The Power of Nought

What is a dancer? This is a question that has long perplexed the mind of Adelaide-born dancer and choreographer Daniel Jaber.

What is a dancer? This is a question that has long perplexed the mind of Adelaide-born dancer and choreographer Daniel Jaber.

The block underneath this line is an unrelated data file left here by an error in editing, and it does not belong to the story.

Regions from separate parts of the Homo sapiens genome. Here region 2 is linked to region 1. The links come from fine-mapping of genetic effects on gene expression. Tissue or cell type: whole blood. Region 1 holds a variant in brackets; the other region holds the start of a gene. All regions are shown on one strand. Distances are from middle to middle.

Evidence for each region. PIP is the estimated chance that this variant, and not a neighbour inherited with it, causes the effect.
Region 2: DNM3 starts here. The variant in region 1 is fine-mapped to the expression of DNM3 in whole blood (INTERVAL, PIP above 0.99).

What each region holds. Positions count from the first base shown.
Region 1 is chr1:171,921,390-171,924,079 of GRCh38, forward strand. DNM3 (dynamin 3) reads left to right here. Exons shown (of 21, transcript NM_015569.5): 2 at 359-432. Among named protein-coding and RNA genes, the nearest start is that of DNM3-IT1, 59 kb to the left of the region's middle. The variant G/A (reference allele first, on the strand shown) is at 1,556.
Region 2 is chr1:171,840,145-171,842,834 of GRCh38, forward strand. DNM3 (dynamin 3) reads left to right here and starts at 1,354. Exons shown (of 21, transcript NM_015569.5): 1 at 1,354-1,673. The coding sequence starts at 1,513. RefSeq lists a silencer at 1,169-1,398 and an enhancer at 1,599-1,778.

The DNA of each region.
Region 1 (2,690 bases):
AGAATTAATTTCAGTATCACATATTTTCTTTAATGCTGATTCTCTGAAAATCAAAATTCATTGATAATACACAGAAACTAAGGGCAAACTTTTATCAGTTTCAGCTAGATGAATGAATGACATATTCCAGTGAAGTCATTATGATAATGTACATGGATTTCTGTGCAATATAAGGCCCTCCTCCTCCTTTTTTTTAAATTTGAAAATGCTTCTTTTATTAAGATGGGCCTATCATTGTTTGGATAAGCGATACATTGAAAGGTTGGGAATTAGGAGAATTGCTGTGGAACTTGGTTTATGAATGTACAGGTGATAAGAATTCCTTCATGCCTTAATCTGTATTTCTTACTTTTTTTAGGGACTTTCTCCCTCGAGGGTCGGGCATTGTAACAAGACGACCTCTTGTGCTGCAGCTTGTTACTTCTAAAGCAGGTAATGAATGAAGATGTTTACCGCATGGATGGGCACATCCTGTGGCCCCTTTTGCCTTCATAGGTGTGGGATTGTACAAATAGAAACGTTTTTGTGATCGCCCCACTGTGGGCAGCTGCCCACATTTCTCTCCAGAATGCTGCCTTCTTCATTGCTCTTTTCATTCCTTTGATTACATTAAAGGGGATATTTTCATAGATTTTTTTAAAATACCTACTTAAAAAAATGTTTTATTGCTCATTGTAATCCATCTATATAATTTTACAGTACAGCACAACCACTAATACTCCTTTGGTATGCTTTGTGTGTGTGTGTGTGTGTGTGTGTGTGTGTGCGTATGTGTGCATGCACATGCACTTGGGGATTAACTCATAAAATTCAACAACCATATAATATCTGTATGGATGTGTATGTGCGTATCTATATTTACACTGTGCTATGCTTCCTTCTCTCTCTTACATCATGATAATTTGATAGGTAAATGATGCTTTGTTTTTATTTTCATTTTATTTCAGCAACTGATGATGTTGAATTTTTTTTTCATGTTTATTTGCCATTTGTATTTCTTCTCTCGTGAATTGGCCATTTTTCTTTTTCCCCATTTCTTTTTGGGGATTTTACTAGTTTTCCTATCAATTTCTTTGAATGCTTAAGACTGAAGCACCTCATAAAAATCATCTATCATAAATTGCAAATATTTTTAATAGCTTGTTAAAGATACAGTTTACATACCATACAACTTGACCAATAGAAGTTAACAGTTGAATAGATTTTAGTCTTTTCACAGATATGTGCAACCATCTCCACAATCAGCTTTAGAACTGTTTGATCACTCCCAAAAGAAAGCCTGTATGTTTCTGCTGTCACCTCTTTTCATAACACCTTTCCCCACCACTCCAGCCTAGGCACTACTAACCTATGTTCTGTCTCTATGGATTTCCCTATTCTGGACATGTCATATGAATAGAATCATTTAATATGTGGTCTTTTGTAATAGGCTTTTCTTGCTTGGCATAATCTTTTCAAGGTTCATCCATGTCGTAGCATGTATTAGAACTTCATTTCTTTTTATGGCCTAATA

In new work, Nought, Jaber has a crack at answering it. Commissioned by the Australian Dance Theatre (ADT), Nought takes us into the gallery space of the Samstag Museum of Art, and onto a journey of discovery, offering raw insight into the fragility of a dancer. “I suppose I’ve always struggled with who I am and identifying myself as a dancer,” Jaber explains. “In particular at the beginning of your career because there’s a lot of pressure to prove yourself and maintain a degree of professionalism and experience.” In Nought, the dancer is presented as an object or tool for the use of “a kind of higher power”. The work exposes contemporary dance in its purest form, with periods of silence mixed with atmospheric music and spoken words to emphasise the dancers’ vulnerabilities. “The dancers in the work begin as purely physical objects. Then as the piece travels through its journey, they break out and explore the potential for an emotional relationship in dance, and a higher texture for the human body.” Nought is the first full-length work by a dancer to be commissioned by the ADT and promoted under the company’s banner. The work features delicate costumes by local fashion designer Catherine Ziersch and sound by Swiss-born Thomas Jeker, and will be presented in an art gallery setting – a first for ADT under Garry Stewart’s 13-year directorship. The unique, non-theatre space provides an unusually intimate setting where there is no barrier between the audience and dancers, who are placed only a few feet away from one another. “In making a piece about a dancer as an object, it just seemed perfect that you would put them in a gallery space. Like you’d hang a painting and look at it, you’ve got dancers that you’re looking at and observing, in a kind of examination process.” Nought was first developed in 2010 for the Adelaide College of the Arts, where it was only 20 minutes long. It has since evolved into a full-length work, with the ADT dancers creating much of the material themselves. “Essentially what I’ve done is kept the structure of the whole thing, but all of the movement inside of it has been developed. I set the dancers a task, they go away and make stuff, and then come back and I decorate it and change it and edit it. In terms of the work’s evolution it’s been really easy and organic because I know what they’re interested in as dancers.” Jaber describes the style of dance as “highly technical and very clean”, with a classical quality. “Ballet is always evident in anything I make – it is always kind of an obsessive starting point for me. My greatest influence with Garry hasn’t been the really violent, aggressive physicality [of many of his works]. I was more inspired by works like Birdbrain and G, which really pushed classicism.” While Garry Stewart, the globally renowned Artistic Director of ADT, is no doubt a role model for Jaber, he describes the two of them as “very different people” who “work with dancers very differently”. Having joined ADT in 2004 at the age of 18, Jaber has had plenty of exposure to Stewart’s explosive style, performing in works such as HELD, Birdbrain and G. “His aesthetic is so completely different to mine. His works are quite energetic and colourful and mine are almost sedate, with tense environments. I think all of these things have been birthed from working with him and seeing how he does things, and me going: if I were to do it, I would probably do this. So it’s an equal kind of push and pull I suppose.” Jaber explains that his mentoring relationship with Stewart has been more about support and engagement than teaching. “He’s been great because he’s really given me breadth and time. He’s always there if I need him, but he’s very hands off and that’s quite exciting… that means so much more than a mentor that’s in the room with you every five minutes, because that means he trusts me to put this work on.” Nought Anne & Gordon Samstag Museum of Art, University of South Australia Wednesday, September 25 until Friday September 27 adt.org.au/nought Images © Chris Herzfeld  

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